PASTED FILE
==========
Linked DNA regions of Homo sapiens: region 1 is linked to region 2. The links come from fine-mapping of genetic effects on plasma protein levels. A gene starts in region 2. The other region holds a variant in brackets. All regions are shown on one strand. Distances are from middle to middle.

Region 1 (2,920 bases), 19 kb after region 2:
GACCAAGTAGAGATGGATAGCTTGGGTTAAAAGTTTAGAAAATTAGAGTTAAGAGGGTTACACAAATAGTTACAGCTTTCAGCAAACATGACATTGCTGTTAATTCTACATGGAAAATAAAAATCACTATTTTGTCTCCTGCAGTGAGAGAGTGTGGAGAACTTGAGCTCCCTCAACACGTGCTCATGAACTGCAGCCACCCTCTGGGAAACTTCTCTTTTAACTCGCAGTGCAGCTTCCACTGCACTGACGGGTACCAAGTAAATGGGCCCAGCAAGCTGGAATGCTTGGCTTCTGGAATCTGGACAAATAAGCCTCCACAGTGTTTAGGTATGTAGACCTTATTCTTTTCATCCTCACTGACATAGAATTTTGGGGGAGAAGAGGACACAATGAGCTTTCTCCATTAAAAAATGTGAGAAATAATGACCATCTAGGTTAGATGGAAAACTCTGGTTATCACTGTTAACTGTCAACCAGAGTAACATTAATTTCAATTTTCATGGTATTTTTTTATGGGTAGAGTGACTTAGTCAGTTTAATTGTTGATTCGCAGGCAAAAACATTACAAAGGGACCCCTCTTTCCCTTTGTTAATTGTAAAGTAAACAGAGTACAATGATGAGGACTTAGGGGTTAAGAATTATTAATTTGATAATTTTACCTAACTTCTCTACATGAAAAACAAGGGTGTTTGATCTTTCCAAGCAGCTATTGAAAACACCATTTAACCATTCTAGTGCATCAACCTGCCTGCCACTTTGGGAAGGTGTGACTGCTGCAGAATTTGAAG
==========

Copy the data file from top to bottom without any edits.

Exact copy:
Linked DNA regions of Homo sapiens: region 1 is linked to region 2. The links come from fine-mapping of genetic effects on plasma protein levels. A gene starts in region 2. The other region holds a variant in brackets. All regions are shown on one strand. Distances are from middle to middle.

Region 1 (2,920 bases), 19 kb after region 2:
GACCAAGTAGAGATGGATAGCTTGGGTTAAAAGTTTAGAAAATTAGAGTTAAGAGGGTTACACAAATAGTTACAGCTTTCAGCAAACATGACATTGCTGTTAATTCTACATGGAAAATAAAAATCACTATTTTGTCTCCTGCAGTGAGAGAGTGTGGAGAACTTGAGCTCCCTCAACACGTGCTCATGAACTGCAGCCACCCTCTGGGAAACTTCTCTTTTAACTCGCAGTGCAGCTTCCACTGCACTGACGGGTACCAAGTAAATGGGCCCAGCAAGCTGGAATGCTTGGCTTCTGGAATCTGGACAAATAAGCCTCCACAGTGTTTAGGTATGTAGACCTTATTCTTTTCATCCTCACTGACATAGAATTTTGGGGGAGAAGAGGACACAATGAGCTTTCTCCATTAAAAAATGTGAGAAATAATGACCATCTAGGTTAGATGGAAAACTCTGGTTATCACTGTTAACTGTCAACCAGAGTAACATTAATTTCAATTTTCATGGTATTTTTTTATGGGTAGAGTGACTTAGTCAGTTTAATTGTTGATTCGCAGGCAAAAACATTACAAAGGGACCCCTCTTTCCCTTTGTTAATTGTAAAGTAAACAGAGTACAATGATGAGGACTTAGGGGTTAAGAATTATTAATTTGATAATTTTACCTAACTTCTCTACATGAAAAACAAGGGTGTTTGATCTTTCCAAGCAGCTATTGAAAACACCATTTAACCATTCTAGTGCATCAACCTGCCTGCCACTTTGGGAAGGTGTGACTGCTGCAGAATTTGAAG